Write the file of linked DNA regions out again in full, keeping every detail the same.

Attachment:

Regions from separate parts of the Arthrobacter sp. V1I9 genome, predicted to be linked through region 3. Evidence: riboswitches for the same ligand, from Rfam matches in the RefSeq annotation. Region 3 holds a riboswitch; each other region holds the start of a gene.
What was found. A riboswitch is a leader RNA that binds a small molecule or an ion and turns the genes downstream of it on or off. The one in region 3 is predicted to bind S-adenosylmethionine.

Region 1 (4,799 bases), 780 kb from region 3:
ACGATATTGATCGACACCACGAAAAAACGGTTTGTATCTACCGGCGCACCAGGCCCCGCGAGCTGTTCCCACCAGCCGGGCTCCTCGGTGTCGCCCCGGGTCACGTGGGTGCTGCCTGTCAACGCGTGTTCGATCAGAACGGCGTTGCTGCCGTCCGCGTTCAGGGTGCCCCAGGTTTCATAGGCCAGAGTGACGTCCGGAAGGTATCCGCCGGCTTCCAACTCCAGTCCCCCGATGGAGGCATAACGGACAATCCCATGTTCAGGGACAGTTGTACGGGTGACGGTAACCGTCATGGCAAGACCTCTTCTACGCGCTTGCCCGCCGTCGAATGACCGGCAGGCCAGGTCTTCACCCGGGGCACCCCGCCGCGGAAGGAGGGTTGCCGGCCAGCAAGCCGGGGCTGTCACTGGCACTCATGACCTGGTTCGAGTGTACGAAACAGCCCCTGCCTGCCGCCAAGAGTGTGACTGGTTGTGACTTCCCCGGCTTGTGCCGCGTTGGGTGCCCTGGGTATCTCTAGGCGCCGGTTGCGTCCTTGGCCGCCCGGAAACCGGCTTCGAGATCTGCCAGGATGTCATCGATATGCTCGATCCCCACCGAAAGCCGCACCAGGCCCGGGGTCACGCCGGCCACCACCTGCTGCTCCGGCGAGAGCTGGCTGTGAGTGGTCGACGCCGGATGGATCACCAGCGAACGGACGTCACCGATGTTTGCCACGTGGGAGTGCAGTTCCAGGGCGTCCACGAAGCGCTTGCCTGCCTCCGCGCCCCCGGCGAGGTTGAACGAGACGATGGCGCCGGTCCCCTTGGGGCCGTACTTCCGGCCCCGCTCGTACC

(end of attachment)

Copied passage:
Regions from separate parts of the Arthrobacter sp. V1I9 genome, predicted to be linked through region 3. Evidence: riboswitches for the same ligand, from Rfam matches in the RefSeq annotation. Region 3 holds a riboswitch; each other region holds the start of a gene.
What was found. A riboswitch is a leader RNA that binds a small molecule or an ion and turns the genes downstream of it on or off. The one in region 3 is predicted to bind S-adenosylmethionine.

Region 1 (4,799 bases), 780 kb from region 3:
ACGATATTGATCGACACCACGAAAAAACGGTTTGTATCTACCGGCGCACCAGGCCCCGCGAGCTGTTCCCACCAGCCGGGCTCCTCGGTGTCGCCCCGGGTCACGTGGGTGCTGCCTGTCAACGCGTGTTCGATCAGAACGGCGTTGCTGCCGTCCGCGTTCAGGGTGCCCCAGGTTTCATAGGCCAGAGTGACGTCCGGAAGGTATCCGCCGGCTTCCAACTCCAGTCCCCCGATGGAGGCATAACGGACAATCCCATGTTCAGGGACAGTTGTACGGGTGACGGTAACCGTCATGGCAAGACCTCTTCTACGCGCTTGCCCGCCGTCGAATGACCGGCAGGCCAGGTCTTCACCCGGGGCACCCCGCCGCGGAAGGAGGGTTGCCGGCCAGCAAGCCGGGGCTGTCACTGGCACTCATGACCTGGTTCGAGTGTACGAAACAGCCCCTGCCTGCCGCCAAGAGTGTGACTGGTTGTGACTTCCCCGGCTTGTGCCGCGTTGGGTGCCCTGGGTATCTCTAGGCGCCGGTTGCGTCCTTGGCCGCCCGGAAACCGGCTTCGAGATCTGCCAGGATGTCATCGATATGCTCGATCCCCACCGAAAGCCGCACCAGGCCCGGGGTCACGCCGGCCACCACCTGCTGCTCCGGCGAGAGCTGGCTGTGAGTGGTCGACGCCGGATGGATCACCAGCGAACGGACGTCACCGATGTTTGCCACGTGGGAGTGCAGTTCCAGGGCGTCCACGAAGCGCTTGCCTGCCTCCGCGCCCCCGGCGAGGTTGAACGAGACGATGGCGCCGGTCCCCTTGGGGCCGTACTTCCGGCCCCGCTCGTACC